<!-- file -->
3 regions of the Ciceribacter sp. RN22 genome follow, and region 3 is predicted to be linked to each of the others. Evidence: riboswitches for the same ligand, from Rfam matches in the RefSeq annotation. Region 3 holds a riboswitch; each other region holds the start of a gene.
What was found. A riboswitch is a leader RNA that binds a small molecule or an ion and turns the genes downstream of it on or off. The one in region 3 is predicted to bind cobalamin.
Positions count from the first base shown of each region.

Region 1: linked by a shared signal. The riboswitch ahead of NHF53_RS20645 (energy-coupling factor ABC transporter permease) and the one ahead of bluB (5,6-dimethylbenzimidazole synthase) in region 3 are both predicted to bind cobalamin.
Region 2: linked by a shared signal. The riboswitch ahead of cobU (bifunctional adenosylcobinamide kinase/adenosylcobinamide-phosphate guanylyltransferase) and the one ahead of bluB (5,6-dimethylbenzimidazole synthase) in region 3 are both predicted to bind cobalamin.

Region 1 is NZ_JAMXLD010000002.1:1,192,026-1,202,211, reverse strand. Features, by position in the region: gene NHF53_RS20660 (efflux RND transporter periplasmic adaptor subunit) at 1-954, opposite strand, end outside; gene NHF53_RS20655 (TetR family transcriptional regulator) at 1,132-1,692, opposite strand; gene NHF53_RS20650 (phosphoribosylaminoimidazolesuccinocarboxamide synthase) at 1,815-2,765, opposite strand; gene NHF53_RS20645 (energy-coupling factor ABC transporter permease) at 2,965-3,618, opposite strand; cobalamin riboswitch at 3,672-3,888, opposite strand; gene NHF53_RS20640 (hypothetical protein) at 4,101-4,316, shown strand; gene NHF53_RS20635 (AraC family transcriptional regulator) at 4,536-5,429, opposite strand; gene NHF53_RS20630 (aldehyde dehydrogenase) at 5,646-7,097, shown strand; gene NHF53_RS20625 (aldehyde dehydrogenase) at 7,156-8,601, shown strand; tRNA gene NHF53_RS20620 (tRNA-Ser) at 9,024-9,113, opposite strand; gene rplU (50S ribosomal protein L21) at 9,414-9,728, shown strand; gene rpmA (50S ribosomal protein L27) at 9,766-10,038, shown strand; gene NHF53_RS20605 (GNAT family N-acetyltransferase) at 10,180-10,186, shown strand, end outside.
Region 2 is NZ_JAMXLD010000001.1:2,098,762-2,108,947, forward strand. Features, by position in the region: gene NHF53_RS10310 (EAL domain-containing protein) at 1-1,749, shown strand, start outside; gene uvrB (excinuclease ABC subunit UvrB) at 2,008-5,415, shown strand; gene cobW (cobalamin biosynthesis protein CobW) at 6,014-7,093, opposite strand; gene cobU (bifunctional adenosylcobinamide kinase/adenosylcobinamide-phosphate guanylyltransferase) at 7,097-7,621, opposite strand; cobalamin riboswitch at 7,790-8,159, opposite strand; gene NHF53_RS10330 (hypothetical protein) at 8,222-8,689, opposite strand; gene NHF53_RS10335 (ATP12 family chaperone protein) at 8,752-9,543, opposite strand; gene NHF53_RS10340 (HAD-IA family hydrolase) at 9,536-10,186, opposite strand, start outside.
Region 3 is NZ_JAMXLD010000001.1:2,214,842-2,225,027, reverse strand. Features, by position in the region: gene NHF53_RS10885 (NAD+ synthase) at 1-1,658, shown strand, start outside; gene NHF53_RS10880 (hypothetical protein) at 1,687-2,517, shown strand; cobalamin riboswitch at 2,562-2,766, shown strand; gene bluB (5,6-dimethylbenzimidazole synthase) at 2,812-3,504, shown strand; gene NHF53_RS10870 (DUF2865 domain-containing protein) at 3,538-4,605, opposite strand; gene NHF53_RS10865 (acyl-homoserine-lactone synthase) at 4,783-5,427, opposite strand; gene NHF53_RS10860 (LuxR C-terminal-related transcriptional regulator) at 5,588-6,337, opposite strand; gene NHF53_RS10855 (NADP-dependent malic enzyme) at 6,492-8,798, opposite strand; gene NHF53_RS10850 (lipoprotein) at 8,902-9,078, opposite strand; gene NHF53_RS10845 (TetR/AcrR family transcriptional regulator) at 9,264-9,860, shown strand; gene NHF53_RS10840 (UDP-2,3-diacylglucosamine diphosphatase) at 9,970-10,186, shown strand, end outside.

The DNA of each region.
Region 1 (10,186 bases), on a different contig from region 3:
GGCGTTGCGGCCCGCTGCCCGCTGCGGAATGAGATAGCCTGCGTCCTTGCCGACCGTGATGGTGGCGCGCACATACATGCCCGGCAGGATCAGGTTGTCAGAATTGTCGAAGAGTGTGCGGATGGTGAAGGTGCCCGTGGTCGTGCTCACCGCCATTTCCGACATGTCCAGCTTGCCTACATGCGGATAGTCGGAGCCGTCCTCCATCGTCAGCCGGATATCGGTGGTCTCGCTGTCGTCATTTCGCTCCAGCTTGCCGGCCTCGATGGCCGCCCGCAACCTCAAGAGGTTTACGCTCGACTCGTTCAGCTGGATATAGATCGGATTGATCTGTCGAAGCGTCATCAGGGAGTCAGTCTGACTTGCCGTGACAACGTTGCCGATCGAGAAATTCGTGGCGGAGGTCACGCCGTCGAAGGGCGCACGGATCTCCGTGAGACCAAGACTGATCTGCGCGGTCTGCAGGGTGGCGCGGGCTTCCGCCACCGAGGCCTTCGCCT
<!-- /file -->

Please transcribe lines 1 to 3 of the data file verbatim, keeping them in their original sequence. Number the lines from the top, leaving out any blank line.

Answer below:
3 regions of the Ciceribacter sp. RN22 genome follow, and region 3 is predicted to be linked to each of the others. Evidence: riboswitches for the same ligand, from Rfam matches in the RefSeq annotation. Region 3 holds a riboswitch; each other region holds the start of a gene.
What was found. A riboswitch is a leader RNA that binds a small molecule or an ion and turns the genes downstream of it on or off. The one in region 3 is predicted to bind cobalamin.
Positions count from the first base shown of each region.